Former Cattle Owner in Kansas Explains Freak Heat Incident That Killed Thousands of Cattle

A former cattle owner in Kansas recently shed some light on the causes behind the sudden deaths of thousands of cattle in Midwestern America.

Reports out of Kansas say that as many as 10,000 cattle may have died while temperatures reached into the triple digits

Clay Scott is a former cattle owner and resident of Kansas, and recently sat down with Daily Wire to discuss the incident, calling it a “freak of nature thing.” Scott said that this was an uncommon, but not unprecedented occurrence.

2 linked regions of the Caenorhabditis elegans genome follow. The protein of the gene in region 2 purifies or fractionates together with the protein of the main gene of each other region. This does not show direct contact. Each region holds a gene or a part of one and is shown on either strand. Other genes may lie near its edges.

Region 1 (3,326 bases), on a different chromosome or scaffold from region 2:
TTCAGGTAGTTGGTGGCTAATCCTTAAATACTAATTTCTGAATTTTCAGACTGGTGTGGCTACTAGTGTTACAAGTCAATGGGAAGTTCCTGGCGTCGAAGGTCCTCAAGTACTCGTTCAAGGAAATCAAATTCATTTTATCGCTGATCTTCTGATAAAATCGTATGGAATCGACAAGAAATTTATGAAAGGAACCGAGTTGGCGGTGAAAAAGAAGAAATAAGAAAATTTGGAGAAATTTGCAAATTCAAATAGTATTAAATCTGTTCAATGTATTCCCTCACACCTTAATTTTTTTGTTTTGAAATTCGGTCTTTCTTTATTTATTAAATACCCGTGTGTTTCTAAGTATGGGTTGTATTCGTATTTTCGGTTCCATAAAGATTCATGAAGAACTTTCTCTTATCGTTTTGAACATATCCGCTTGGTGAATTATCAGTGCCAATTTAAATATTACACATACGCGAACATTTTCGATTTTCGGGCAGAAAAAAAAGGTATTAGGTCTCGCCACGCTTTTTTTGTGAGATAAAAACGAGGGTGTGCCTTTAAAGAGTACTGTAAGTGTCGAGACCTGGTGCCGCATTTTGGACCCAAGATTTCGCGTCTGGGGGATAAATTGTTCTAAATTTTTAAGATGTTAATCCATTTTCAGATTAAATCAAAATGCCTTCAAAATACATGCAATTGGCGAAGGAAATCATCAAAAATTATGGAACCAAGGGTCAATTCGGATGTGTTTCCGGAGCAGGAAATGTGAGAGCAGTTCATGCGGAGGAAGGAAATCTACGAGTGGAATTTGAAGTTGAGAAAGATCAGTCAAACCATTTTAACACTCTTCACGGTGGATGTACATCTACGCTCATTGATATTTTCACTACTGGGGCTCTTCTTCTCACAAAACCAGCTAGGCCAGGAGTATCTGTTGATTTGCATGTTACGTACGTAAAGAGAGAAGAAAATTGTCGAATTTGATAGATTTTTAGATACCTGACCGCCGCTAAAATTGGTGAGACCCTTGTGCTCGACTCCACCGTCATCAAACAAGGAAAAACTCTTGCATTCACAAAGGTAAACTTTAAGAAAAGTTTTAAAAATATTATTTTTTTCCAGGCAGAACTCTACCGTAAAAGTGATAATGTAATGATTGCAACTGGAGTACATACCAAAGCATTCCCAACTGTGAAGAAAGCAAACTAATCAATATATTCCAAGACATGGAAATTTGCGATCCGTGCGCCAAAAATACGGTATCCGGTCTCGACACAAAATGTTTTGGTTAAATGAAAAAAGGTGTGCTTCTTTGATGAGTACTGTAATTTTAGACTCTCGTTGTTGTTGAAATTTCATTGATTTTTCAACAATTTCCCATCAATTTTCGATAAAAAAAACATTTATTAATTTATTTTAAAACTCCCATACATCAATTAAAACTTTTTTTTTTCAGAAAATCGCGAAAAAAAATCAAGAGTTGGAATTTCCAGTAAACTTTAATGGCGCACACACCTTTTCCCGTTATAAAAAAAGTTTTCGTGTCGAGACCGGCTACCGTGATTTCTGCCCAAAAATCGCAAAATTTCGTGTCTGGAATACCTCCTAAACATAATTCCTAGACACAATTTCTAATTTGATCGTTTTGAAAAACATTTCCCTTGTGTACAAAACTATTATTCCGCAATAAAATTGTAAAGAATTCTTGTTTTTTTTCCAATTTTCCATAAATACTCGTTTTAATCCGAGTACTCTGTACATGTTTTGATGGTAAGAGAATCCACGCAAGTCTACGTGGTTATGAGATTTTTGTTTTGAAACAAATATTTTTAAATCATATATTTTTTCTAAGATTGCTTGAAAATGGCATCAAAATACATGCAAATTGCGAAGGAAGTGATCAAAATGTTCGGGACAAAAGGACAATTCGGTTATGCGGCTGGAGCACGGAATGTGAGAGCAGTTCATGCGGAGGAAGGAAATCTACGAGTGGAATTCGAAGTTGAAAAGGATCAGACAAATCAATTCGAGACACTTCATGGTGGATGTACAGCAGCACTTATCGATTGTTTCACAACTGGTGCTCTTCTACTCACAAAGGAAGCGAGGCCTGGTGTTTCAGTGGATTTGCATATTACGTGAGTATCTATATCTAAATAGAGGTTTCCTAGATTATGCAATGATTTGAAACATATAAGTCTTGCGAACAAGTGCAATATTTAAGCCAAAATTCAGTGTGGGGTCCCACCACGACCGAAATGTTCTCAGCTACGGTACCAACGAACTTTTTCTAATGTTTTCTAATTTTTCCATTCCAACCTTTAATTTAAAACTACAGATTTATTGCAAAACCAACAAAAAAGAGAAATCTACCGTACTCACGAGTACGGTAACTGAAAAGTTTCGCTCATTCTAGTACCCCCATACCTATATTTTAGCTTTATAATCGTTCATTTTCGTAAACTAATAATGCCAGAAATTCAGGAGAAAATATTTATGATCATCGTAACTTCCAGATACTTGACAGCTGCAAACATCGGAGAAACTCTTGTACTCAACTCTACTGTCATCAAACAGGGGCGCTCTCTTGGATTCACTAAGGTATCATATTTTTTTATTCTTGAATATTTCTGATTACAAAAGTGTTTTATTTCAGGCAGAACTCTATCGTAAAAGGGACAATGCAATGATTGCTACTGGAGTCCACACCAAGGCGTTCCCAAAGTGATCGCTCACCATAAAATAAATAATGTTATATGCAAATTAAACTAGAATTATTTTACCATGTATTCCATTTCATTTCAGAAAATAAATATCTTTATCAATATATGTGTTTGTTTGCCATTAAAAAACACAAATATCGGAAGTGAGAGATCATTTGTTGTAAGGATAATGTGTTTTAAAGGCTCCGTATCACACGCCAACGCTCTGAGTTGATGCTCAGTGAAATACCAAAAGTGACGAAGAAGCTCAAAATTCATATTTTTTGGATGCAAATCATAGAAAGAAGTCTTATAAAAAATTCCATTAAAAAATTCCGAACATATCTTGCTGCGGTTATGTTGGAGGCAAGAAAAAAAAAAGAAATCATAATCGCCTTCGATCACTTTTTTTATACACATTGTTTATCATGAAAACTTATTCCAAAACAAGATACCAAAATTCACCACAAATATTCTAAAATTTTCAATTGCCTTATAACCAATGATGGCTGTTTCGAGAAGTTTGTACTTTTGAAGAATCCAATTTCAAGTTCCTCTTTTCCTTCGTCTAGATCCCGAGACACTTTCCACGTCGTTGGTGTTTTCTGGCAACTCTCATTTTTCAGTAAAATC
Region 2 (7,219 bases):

Scott said it happens, “every twenty years or so,” when the weather rapidly increases temperature. In the days before the cattle died, the Midwest had been experiencing record triple digit heat, meaning that the cattle had a hard time cooling off. Additionally, because of unusually cold temperatures in May, the cattle had yet to shed their winter coats, only adding to the difficulty for them.

“[It] was really hot, it was really humid, there was no breeze. We had a heat downburst,” which is “a rare but not uncommon spike in temperatures in the morning.”

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